Somerset County residents got an unwelcome early Christmas present: word that real estate taxes will be going up by 22 percent next year.
County commissioners voted last week to raise taxes by 21⁄2 mills, meaning that the average county taxpayer with a home assessed at $50,000 will see their taxes jump from $544 per year to $669. Taxes on homes assessed at $75,000 will increase by $187.50.
That’s a big hit for the people of a county that consistently ranks as one of the poorest in Pennsylvania.
It’s a fine line that commissioners must walk. They held the line on taxes each of the past two years, but with the budget swelling 1 percent to $41.9 million, they felt increasing the millage rate was the only option.
Instead of a few small increases, homeowners will get one big one. We hate to see any tax increases, but we do understand that the commissioners could not continue to draw from the reserve account, as they did each of the past two years. In all, $3 million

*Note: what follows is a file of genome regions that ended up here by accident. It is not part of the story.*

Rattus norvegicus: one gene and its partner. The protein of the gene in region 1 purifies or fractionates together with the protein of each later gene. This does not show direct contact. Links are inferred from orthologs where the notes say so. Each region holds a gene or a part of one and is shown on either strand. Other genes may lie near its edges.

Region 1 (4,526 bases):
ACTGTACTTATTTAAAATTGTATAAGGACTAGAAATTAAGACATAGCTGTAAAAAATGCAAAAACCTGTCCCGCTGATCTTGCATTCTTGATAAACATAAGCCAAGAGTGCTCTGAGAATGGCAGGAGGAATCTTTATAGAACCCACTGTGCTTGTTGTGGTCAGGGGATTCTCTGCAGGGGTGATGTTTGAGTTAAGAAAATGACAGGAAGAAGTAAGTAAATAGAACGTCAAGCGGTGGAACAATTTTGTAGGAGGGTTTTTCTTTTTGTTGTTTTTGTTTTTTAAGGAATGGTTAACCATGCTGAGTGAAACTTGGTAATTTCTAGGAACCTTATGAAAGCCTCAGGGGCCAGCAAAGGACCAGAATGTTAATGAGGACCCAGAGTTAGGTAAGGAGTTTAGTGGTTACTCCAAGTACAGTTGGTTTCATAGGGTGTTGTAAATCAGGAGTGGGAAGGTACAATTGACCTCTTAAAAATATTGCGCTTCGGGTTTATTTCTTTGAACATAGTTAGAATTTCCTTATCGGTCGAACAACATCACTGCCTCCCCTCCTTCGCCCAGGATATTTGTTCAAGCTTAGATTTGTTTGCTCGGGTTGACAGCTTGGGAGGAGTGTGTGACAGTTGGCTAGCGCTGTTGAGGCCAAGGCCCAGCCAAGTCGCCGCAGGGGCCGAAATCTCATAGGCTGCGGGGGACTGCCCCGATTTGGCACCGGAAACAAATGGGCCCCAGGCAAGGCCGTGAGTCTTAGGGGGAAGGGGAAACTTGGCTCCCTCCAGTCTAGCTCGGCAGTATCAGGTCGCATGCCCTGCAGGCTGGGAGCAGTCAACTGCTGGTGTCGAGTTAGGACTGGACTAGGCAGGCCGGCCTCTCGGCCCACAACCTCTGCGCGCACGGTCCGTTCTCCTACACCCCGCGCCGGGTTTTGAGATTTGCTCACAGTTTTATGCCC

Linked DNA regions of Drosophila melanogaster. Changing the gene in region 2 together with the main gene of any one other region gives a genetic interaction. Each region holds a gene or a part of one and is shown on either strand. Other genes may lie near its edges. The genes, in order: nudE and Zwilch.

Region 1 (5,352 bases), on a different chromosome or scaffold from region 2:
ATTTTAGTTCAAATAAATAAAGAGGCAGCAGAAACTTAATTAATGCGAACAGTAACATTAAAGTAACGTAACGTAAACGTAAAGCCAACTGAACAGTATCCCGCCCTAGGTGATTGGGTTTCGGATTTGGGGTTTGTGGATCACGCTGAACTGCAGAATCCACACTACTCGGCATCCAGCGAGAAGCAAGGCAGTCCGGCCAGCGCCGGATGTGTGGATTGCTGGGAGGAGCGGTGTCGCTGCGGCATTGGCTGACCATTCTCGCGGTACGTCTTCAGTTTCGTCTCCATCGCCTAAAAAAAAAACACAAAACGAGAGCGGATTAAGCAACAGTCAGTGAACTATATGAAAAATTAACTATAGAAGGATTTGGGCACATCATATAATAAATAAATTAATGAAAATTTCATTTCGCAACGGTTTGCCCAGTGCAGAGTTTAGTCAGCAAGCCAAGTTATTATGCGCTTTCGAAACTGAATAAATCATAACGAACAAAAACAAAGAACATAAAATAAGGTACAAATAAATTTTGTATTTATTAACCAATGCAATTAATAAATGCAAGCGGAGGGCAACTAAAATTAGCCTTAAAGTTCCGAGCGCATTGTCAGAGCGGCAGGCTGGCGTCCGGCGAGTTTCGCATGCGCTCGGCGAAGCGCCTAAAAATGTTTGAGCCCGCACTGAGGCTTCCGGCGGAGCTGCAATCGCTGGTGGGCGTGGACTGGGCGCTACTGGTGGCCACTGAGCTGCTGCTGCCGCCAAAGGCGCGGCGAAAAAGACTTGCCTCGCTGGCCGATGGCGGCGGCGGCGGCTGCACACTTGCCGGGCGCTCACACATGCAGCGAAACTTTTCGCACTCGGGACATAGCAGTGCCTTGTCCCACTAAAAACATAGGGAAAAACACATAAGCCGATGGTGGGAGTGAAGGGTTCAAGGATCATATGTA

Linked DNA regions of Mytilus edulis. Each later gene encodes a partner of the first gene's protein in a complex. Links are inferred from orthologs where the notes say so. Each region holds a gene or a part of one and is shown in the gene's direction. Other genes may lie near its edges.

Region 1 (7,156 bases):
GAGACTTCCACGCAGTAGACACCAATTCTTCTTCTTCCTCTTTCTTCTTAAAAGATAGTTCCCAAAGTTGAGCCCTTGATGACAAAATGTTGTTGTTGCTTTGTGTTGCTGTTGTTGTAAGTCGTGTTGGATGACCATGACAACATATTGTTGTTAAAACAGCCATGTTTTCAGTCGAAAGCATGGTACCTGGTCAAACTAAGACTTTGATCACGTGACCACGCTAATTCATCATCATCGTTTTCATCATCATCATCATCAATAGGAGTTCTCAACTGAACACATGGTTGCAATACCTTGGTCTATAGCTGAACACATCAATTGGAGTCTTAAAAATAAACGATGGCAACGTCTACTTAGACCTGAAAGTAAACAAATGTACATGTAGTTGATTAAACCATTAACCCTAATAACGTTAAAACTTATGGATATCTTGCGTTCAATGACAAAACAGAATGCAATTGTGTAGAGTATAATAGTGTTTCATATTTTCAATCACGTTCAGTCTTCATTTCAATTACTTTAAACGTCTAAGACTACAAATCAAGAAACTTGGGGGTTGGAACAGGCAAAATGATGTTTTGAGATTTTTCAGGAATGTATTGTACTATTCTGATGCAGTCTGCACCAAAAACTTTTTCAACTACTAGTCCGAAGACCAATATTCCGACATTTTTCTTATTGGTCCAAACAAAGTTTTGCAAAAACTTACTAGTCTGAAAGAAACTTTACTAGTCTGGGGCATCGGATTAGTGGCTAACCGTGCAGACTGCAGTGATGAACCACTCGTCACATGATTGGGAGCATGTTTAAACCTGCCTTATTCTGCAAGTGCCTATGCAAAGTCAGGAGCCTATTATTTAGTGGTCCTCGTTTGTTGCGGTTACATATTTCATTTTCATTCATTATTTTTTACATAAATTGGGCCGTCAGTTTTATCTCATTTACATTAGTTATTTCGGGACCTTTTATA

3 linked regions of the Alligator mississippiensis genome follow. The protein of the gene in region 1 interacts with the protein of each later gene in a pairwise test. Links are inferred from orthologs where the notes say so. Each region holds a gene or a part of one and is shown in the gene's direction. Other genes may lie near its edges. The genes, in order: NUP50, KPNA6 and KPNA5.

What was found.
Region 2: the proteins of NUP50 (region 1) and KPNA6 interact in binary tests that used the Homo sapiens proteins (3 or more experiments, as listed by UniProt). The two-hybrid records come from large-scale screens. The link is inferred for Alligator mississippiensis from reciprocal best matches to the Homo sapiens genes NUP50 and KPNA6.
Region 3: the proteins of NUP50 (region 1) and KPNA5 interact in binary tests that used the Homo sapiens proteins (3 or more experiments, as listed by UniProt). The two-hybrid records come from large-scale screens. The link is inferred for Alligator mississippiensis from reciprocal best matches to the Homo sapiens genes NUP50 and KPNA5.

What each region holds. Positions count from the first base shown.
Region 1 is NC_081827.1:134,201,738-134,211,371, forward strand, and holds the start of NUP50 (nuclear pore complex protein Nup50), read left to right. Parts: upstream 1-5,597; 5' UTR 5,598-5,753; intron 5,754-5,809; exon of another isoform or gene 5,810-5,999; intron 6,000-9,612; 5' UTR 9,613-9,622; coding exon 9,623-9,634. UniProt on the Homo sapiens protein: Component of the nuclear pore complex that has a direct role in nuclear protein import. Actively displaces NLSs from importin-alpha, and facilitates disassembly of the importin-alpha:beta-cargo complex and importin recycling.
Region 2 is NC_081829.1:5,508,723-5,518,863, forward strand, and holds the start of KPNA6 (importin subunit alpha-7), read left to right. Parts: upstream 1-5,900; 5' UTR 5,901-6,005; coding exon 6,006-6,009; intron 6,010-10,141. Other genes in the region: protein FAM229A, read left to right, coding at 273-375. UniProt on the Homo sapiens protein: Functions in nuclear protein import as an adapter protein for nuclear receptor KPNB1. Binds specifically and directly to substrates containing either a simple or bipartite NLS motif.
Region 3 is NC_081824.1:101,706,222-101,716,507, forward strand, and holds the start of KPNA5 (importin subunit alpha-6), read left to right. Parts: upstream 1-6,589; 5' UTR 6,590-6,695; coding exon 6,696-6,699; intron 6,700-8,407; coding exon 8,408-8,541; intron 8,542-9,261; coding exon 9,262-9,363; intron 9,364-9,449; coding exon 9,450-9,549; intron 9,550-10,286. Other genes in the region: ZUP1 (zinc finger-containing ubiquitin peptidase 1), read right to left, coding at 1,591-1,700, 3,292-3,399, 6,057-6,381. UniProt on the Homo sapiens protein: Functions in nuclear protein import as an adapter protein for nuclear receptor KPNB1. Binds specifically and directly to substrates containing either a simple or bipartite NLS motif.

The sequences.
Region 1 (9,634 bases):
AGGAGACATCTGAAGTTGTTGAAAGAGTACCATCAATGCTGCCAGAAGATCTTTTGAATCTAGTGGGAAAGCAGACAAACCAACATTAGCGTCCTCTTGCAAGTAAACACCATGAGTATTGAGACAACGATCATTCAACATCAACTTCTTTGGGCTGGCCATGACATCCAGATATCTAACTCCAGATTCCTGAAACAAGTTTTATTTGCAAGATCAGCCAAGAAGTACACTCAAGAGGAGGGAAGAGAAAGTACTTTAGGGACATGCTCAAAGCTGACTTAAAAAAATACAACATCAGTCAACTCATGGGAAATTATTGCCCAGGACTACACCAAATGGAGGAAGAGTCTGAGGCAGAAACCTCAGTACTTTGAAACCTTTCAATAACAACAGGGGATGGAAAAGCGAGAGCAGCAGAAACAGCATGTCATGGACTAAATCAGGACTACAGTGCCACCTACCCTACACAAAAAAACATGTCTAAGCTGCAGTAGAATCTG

has been taken from the rainy-day fund. That’s a practice that could not continue.
“No one wants to raise taxes,” Commissioner Pamela Tokar-Ickes said. “But we’ve been cutting and cutting and cutting ... and we reached a point where there’s no other choice.”
Part of the tax hike can be blamed, at least indirectly, on a spike in crime in the county. Commissioners John Vatavuk and Tokar-Ickes said that several new positions had to be created to help handle the strain that an influx of drug and other criminal activity has put on the court system.
“Unfortunately, crime doesn’t take a vacation,” Vatavuk said.
The people of Somerset County will be paying the toll that crime is taking on the county for years to come.